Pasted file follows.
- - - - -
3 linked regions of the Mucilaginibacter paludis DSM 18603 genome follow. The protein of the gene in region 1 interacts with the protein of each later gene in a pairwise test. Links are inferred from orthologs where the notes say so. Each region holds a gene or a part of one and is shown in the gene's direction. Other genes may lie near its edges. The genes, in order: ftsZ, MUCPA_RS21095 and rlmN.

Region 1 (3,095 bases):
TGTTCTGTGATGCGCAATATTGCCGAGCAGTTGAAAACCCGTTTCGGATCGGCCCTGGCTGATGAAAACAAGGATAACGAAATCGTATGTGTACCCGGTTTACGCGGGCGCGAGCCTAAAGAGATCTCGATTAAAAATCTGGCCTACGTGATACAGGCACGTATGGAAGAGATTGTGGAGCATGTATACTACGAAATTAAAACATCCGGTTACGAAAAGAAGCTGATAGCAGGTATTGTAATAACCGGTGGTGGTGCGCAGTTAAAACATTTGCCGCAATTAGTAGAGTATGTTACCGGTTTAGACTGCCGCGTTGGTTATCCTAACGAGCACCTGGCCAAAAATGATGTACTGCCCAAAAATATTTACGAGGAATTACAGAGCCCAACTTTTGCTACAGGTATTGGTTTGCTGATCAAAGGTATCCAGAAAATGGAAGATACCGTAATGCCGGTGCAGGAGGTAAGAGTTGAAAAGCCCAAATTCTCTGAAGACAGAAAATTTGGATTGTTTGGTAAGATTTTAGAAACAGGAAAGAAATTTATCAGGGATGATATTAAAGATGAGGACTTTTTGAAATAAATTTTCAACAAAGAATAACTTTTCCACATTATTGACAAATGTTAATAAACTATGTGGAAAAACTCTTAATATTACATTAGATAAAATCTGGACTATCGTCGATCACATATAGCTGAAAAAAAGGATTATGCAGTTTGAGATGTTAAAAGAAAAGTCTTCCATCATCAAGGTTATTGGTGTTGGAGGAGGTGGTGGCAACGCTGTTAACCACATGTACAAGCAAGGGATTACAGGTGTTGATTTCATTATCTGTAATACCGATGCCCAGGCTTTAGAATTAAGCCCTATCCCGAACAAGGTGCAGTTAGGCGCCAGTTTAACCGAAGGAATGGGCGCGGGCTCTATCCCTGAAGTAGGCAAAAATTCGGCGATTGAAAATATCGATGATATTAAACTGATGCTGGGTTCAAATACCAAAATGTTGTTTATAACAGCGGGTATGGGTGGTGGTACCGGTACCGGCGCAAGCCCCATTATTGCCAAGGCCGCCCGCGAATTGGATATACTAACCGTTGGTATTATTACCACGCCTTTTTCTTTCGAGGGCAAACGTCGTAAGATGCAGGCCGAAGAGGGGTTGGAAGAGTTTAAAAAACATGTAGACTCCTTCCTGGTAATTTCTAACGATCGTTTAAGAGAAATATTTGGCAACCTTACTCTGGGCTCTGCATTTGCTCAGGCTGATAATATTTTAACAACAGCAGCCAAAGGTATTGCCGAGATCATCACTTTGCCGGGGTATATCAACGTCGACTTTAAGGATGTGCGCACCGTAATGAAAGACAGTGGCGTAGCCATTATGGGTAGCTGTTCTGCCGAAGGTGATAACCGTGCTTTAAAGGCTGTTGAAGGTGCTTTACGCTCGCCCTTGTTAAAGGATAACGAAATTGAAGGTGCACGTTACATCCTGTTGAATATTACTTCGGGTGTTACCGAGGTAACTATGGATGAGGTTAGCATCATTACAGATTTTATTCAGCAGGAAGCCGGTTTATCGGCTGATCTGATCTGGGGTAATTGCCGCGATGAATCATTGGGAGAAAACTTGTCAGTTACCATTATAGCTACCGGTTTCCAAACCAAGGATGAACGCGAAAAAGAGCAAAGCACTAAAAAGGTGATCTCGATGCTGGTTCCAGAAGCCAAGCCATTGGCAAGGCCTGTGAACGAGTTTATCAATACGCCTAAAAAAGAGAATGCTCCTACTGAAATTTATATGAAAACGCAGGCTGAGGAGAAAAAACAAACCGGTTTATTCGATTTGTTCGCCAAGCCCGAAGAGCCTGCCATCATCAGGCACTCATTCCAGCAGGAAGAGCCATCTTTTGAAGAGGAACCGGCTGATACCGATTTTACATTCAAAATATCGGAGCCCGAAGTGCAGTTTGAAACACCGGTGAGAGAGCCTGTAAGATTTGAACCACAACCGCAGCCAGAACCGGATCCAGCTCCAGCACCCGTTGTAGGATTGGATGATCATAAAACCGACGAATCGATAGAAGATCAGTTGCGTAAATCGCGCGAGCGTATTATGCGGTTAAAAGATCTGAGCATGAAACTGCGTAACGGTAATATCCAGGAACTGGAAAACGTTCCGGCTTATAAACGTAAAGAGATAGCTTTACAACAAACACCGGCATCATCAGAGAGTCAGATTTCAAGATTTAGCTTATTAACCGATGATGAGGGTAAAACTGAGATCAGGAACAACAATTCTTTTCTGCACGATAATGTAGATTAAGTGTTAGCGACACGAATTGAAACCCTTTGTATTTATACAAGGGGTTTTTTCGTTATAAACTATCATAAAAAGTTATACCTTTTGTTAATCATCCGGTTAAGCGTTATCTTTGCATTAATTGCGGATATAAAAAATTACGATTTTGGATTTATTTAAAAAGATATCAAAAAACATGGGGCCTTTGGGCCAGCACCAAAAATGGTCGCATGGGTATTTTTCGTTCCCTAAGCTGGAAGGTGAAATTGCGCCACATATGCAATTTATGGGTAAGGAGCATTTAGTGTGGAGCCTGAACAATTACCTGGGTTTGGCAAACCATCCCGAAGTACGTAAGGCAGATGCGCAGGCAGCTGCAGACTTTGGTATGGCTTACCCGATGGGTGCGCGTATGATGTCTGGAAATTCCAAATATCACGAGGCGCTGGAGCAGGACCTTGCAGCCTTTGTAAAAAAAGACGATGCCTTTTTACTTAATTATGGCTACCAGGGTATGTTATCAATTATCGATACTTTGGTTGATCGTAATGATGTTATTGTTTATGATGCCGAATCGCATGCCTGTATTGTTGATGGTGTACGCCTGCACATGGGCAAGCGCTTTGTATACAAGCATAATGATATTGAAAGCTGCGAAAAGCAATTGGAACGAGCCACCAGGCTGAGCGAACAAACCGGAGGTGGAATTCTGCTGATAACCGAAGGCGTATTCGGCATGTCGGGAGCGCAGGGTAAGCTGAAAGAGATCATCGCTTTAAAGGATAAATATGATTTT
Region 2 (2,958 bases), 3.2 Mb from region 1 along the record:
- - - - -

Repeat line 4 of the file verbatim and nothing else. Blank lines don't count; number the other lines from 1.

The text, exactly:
Region 2 (2,958 bases), 3.2 Mb from region 1 along the record: